Whenever people start preparing for an MCP exam, no matter what certification it may lead to, I find my inbox bulging with requests for recommendations on best-of-breed materials. For obvious reasons, I'm pretty partial to my two book series at Que Certification press -- the Exam Cram 2 and Training Guide series. But I'm also smart enough to know that no series (even those I work on) has a monopoly on "best of the best" status. Therefore, let me describe generic elements to consider when evaluating self-study kits or other materials and explain how to decide which ones will serve you best.
An exploded view of an ideal collection of MCP exam self-study materials should include one or more element in each of the following categories:
- Study Guide: This ingredient is particularly important for those digging into a subject for the first time. They are usually big books that teach you everything you must know to understand the concepts, tools, technologies, and installation, configuration, problem-solving or trouble-shooting tasks you must master to fully prepare yourself for the exam. Good products in this general area include Self-Paced Training Kits from < HREF=http://www.microsoft.com/mspress/>Microsoft Press, Study Guides from Sybex Books, Exam Guides from Course Technology, All-in-One titles from Osborne/McGraw-Hill, Study Guides from Syngress, and of course the Que Training Guides.
- Exam Cram: These are short, focused works designed as exam tune-ups rather than as complete learning solutions. In addition to the Que Exam Cram 2s, this category includes series like MS Press Readiness Reviews, the Osborne/McGraw-Hill Mike Meyers Passports, plus so-called Study Guides from Cramsession.com.
- Practice Exams: These are simulated versions of Microsoft's exams, calculated to be enough like the real thing to help serious IT professionals prepare for their exams, but not so much like the real thing to violate non-disclosure agreements or exam integrity rules. Lots of vendors offer these products, including MeasureUp, Self-Test Software, Boson, PrepLogic, Transcender, among others.
- Extra Goodies: These include exam or system simulators, flash cards, online mentoring services, online study groups, and other stuff to prep you for the exam. As you start looking at the selection and variety in each category, it's easy to be overwhelmed with the number and range of choices available. That's why it's absolutely essential to learn how to separate the wheat from the chaff. Here's how:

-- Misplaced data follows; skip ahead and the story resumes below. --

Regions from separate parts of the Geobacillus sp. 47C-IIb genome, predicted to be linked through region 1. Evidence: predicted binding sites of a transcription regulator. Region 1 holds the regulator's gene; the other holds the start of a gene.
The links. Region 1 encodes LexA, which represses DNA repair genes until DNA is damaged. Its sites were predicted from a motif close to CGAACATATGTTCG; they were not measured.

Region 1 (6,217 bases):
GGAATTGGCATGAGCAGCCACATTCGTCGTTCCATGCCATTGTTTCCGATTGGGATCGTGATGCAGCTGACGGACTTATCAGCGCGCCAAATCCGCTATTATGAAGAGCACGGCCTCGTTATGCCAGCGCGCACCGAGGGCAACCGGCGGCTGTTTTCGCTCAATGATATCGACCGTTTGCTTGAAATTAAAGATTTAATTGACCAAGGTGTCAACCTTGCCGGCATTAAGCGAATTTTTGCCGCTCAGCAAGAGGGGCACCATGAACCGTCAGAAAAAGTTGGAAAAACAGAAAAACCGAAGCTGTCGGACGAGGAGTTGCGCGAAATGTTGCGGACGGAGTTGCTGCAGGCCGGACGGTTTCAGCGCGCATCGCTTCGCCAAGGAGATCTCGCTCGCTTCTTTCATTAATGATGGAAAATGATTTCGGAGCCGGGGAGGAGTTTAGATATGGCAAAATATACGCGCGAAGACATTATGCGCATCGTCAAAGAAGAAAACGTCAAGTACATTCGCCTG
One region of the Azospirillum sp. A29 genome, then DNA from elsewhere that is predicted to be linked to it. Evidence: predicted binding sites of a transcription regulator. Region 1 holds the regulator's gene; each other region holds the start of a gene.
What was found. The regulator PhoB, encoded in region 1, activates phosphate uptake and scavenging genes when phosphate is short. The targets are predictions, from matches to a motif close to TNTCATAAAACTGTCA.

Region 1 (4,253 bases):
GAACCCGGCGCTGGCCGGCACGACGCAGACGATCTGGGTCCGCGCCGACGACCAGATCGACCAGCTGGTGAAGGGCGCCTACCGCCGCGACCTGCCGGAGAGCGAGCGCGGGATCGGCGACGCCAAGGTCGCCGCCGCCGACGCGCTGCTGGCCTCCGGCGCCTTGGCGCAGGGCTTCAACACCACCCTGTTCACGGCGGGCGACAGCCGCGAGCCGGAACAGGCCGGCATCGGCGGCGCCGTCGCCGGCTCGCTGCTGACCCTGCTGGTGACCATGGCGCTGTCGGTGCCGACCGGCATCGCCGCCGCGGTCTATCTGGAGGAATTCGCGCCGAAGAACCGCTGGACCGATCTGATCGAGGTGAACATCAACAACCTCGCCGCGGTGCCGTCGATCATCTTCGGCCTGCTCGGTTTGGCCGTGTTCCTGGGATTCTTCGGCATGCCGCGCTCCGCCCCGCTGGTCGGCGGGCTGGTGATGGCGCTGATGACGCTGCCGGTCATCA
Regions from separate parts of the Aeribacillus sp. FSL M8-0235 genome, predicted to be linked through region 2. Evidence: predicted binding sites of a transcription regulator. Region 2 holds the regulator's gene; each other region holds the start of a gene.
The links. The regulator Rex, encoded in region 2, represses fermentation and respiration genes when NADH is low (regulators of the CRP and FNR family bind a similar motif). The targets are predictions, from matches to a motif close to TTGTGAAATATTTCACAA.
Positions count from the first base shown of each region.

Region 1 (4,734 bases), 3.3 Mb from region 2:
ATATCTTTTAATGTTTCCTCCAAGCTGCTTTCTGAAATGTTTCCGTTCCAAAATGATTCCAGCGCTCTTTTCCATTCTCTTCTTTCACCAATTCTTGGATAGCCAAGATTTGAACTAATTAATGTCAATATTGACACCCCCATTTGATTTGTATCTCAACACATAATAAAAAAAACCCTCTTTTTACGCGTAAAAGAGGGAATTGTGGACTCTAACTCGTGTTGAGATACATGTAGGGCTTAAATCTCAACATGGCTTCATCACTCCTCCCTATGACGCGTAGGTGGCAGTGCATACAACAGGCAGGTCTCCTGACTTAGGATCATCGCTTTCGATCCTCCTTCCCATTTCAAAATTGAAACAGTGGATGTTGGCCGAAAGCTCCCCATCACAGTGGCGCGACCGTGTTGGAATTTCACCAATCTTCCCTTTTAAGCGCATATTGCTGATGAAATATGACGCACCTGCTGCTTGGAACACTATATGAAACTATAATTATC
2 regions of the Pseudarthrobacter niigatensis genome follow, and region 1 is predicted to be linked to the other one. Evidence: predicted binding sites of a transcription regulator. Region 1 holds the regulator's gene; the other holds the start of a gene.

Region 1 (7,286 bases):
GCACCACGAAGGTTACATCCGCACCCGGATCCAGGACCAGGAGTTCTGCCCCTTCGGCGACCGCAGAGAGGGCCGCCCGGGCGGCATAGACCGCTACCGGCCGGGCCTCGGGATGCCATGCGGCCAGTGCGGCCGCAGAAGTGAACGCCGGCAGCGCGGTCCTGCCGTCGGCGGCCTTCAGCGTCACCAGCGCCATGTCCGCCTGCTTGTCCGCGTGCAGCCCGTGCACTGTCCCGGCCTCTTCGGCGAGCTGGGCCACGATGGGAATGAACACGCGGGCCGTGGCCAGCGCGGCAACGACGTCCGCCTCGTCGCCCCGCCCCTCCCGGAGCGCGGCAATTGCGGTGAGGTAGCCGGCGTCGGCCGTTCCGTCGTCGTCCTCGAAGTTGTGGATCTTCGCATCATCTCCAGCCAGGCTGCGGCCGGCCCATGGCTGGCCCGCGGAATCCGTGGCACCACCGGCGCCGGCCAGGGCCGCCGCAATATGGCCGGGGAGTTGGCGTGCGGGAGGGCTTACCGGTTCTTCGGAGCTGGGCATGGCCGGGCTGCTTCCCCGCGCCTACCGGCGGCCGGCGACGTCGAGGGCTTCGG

- Lots of online bookstores and websites – Amazon.com, Barnes & Noble.com, BookPool.com, DigitalGuru.com to name just a few -- encourage reader ratings of books. They also invite experts and solicit regulars to post "recommended reading" lists, such as SearchWin2000.com's new book review section by LabMice.net founder Bernie Klinder. By looking for books that get the best professional reviews, good reader reviews and that show up on lots of recommended reading lists, you can be pretty sure to bag best-of-breed selections.
- When it comes to practice exams, nothing beats peer reviews. Visit active online MCP study communities, like those at MCMCSE.com, Cramsession.com, MCPmag.com, and so forth, and search for threads that talk about good practice exams. If in doubt, post yourself and actively solicit recommendations. If you know any MCTs who teach Microsoft classes, they are usually pretty well tuned into who has good practice exams as well.
- Same thing goes for extra goodies. Find somebody who's used whatever extras you may be considering. Solicit feedback to help you weigh the costs (or time and effort involved in using them for free stuff) against the benefits they provide. With a little bit of research and a little homework, you can easily build yourself a toolbox that will improve your chances of passing your next MCP exam. Good luck!
Ed Tittel is a long-time certification follower. He's series editor for Exam Cram 2, a popular assembly of cert prep books from Que Publishing, and a contributing editor for Certification Magazine. He also covers certification topics for InformIT.com, and numerous other TechTarget Web sites.
This was first published in July 2004